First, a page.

"This is my chosen Son; listen to him."

The gospel reading last Sunday brought us to a ‘desert’ experience. This Second Sunday in Lent, Feb. 24, 2013, Luke brings us to a ‘mountain’ experience: the transfiguration of the Lord (Luke 9:28-36). Here, our Lord gives us another lesson in faith: We must keep faith in him, because he is God’s chosen son, in whom God’s redemptive plan is fulfilled.

Sunday Readings' Discussion Questions
Second Sunday in Lent, Feb. 24, 2013 (2LentC)
From the
Center for Liturgy at Saint Louis University

Sunday Readings
Podcast of the Readings 
Video of Reflections on Readings
Lecturas y Comentarios 
New American Bible
Prayer of the Hours
BQ: How Catholic are you? Take the Quiz

Questions on Sunday's Readings for use by discussion groups,
prayer groups, or for individual prayer.

First Reading
Genesis 15:5-12, 17-18

1. In Genesis 15:5 God promised Abraham that his descendants would be as numerous as the stars. It is to this promise that Abraham clings as he raises the knife to kill his son. Where do you fall on the continuum, with 1 being low and 10 high, when blind trust is required of you?

2. Is Abraham willing to offer the one he loves most because God asked it? Is God the Father willing to let the one he loves most die to show how far he will go for humankind? In the end is Isaac willing to be sacrificed? Is Jesus willing to give his life (in union with the Father’s willingness to give everything, even his son) to show how much God loves humankind?

Responsorial Psalm

Psalm 27: 1, 7-8, 8-9, 13-14

1. Our psalmist seeks God's face. Does your heart seek a right relationship with the Lord? Speak of how you are drawn to the Lord and how He makes himself accessible to you.

2. The season of Lent can be a time of transformation for us. But we cannot change our hearts by ourselves; we all need the Lord's help, as does our psalmist, 'You are my helper; cast me not off.' Tell of how you are becoming a better person with the help of the Lord.

Second Reading
Philippians 3:17–4:1 or 3:20–4:1

1. The Old Testament describes “Emanuel” as God with us. This reading says God is not only with us, but: “for us. Christ … indeed intercedes for us.” Explain how this statement could be a real anti-depression agent.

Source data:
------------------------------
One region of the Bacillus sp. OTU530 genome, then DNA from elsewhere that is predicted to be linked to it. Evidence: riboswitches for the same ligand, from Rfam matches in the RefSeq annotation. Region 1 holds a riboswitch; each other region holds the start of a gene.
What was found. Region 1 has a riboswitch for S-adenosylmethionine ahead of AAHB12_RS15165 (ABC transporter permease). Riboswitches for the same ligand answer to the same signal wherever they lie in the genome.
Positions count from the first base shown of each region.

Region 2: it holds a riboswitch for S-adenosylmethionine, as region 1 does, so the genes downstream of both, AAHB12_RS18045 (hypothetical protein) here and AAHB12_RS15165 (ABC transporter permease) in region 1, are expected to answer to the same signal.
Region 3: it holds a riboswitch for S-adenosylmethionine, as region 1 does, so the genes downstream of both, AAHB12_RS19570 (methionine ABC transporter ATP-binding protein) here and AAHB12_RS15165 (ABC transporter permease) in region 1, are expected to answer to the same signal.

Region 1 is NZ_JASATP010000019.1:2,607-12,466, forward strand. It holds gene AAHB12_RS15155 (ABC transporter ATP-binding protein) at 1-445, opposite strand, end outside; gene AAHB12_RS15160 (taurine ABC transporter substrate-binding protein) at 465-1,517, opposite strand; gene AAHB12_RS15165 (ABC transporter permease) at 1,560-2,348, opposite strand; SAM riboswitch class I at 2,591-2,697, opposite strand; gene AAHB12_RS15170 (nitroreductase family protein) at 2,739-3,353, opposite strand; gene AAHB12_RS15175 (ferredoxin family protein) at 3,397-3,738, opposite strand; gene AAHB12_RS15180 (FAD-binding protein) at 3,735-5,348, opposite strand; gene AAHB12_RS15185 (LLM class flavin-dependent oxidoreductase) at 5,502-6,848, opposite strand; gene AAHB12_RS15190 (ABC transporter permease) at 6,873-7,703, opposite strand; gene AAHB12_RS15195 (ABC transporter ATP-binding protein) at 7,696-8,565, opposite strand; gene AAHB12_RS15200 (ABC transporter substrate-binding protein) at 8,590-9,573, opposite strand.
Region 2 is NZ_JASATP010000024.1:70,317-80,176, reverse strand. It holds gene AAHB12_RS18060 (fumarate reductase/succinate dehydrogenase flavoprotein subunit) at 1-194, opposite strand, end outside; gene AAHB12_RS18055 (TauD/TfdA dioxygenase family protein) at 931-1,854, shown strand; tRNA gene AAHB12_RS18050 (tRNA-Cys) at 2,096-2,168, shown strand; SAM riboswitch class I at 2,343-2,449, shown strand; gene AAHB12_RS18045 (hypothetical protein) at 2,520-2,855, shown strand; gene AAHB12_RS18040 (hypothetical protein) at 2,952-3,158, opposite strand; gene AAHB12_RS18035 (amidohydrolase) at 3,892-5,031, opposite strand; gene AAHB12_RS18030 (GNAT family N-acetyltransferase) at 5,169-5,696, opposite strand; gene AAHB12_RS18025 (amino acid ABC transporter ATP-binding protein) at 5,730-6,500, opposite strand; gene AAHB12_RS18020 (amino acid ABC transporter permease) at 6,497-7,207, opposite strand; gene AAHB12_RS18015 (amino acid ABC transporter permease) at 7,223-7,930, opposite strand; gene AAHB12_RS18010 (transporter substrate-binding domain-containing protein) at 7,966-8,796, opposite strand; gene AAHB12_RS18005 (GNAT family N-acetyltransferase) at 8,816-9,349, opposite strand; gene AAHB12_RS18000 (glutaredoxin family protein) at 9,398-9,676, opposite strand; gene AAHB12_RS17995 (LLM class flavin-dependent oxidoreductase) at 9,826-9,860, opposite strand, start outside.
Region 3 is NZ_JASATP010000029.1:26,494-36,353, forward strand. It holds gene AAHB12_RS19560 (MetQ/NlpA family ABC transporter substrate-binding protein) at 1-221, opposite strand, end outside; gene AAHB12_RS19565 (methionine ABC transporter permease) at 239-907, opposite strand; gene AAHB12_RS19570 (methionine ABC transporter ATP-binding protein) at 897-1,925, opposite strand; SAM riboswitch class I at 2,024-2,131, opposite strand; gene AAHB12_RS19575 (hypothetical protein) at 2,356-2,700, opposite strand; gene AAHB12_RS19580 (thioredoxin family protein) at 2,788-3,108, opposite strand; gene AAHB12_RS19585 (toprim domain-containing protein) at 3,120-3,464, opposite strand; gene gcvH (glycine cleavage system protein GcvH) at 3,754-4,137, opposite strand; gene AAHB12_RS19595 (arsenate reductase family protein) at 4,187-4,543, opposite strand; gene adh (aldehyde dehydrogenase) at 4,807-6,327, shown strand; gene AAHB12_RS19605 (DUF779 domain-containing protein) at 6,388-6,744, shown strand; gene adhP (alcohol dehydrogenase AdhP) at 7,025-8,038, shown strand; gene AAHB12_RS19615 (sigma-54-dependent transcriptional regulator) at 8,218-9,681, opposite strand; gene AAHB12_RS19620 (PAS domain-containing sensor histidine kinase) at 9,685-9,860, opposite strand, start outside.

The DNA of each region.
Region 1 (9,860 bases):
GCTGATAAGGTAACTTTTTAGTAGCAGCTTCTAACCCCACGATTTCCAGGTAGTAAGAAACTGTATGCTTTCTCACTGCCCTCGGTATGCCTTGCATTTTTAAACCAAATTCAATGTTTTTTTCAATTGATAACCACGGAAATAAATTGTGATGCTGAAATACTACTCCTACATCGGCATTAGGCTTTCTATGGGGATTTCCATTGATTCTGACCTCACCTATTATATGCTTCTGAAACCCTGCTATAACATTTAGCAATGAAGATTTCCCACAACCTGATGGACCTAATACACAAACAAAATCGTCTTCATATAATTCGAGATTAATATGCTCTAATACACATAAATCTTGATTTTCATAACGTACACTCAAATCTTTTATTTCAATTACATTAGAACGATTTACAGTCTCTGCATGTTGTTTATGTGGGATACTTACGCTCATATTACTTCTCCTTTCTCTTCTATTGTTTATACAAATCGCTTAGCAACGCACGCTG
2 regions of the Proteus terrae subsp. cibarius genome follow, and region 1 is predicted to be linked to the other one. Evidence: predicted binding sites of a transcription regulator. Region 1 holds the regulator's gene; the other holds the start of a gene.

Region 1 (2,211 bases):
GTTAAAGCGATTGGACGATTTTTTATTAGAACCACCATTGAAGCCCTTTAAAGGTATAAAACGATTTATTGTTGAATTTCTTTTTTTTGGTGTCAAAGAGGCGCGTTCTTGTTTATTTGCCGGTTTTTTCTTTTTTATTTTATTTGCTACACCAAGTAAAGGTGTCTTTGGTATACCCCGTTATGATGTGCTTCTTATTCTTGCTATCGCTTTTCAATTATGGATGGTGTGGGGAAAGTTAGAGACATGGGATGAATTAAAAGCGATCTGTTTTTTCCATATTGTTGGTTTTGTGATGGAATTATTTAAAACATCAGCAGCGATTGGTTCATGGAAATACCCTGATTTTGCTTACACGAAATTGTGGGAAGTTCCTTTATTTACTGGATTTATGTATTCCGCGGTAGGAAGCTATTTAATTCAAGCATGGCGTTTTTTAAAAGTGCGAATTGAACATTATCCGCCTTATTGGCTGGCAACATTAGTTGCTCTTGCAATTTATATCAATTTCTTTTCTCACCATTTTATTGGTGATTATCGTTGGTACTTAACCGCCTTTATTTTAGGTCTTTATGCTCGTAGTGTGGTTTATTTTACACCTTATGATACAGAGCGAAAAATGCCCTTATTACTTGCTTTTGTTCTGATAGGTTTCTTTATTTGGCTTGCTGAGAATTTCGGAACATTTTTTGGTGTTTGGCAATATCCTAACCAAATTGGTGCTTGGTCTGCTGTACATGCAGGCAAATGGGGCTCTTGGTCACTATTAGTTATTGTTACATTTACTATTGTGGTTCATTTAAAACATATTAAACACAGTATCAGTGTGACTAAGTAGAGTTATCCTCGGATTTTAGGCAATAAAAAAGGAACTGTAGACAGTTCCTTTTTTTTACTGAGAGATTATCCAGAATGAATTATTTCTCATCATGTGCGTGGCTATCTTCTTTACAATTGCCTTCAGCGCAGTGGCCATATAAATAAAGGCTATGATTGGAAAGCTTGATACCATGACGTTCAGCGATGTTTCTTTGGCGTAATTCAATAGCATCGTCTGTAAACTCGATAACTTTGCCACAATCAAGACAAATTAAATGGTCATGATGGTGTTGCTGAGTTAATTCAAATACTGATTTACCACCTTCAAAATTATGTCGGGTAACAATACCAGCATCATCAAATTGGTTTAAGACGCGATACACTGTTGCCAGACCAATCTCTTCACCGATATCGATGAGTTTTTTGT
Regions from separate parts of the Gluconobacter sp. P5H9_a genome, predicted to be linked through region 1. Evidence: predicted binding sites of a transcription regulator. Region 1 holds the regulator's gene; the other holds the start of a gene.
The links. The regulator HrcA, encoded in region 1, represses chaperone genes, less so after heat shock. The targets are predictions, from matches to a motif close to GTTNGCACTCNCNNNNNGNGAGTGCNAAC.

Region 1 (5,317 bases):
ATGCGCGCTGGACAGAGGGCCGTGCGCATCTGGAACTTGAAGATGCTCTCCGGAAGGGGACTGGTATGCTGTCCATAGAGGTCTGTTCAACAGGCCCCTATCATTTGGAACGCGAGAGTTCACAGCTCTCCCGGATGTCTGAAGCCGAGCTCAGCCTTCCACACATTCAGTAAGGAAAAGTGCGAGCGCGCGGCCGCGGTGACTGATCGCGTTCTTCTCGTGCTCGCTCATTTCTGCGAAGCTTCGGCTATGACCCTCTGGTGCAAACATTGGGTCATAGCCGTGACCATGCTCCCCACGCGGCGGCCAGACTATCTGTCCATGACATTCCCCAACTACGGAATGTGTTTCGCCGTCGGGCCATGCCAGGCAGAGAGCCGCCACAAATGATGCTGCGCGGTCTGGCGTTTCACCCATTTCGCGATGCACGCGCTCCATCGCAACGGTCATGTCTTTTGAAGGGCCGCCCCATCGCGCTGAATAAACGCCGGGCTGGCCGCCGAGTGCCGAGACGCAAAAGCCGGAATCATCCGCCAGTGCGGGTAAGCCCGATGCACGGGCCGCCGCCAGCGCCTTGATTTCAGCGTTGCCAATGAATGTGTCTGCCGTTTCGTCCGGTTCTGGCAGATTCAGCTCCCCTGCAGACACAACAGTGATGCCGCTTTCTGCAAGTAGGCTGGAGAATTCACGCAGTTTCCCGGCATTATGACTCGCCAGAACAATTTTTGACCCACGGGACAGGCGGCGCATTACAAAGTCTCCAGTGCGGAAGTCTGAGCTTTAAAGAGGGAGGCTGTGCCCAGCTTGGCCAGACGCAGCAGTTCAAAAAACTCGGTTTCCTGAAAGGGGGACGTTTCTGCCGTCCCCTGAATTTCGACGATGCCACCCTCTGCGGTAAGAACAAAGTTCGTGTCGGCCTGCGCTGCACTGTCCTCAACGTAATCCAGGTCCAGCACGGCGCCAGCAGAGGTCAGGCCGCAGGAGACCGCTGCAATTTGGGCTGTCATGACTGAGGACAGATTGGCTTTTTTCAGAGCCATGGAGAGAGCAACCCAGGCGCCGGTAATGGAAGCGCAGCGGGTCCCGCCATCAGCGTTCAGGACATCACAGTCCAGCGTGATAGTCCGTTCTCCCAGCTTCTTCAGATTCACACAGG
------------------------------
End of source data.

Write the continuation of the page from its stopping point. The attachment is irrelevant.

2. How does being “for” someone and interceding for him/her relate to “love your neighbor?”

Luke 9:28b-36

1. It took a blinding light for Peter, James and John to begin to see or understand who Jesus was. Think of some times that you have seen the divine in the ordinary. Share your experiences with others. Think of some areas in your country, Church or life that need to be reconfigured before you would be able to see much of the divine in them. Explain.

2. Why do you think Elijah and Moses were part of this scene?

Sunday Bible Study Group

Please share your thoughts on these Sunday Readings. And please do use these questions for your own Bible study sessions with family and friends.

1 comment:

  1. Barry Lamont10:09 AM

    “Come, says my heart, seek God’s face;
    Your face, Lord, do I seek!”

    Our psalmist, David, puts into words
    what we feel in our hearts, which is
    to seek a right relationship with
    the Lord. We are drawn to the Lord;
    we wish to speak to Him face to face,
    to be in His presence, to listen to
    His Word, and to serve Him faithfully.

    We may not have the faith of
    Abraham (1st reading), but we know
    that a right relationship with the Lord
    is key for us, because without that
    face to face relationship, we have
    little chance of salvation. Our psalmist
    knows the critical importance of salvation:
    “Do not forsake me, God, my savior.”

    Few of us will be able to speak directly
    with God, but God makes himself
    accessible through His Son, Jesus,
    as described in St Paul’s letter to the
    Philippians (2nd reading). St Paul promises
    that our own bodies will be changed,
    to conform with Christ’s glorified body.
    This is how our own transfiguration
    takes place.

    What can we do to be sure we share
    in Christ’s glory? St Paul tells the
    brothers in Philippi, “Stand firm in
    the Lord.” And our psalmist agrees:
    “Wait for the Lord, take courage,
    be stouthearted, wait for the Lord.”

    What better way for us to stand firm
    in the Lord than to commune with Him
    in prayer, to worship Him, to be
    transformed by Him, as were those disciples
    that day when Jesus was transfigured
    on the mountain. Having been transformed,
    we, like the disciples, will be emboldened
    in our faith -- 'Of whom should I be afraid?'
    In our day to day battles against evil forces,
    we need not fear any one, for He is our refuge.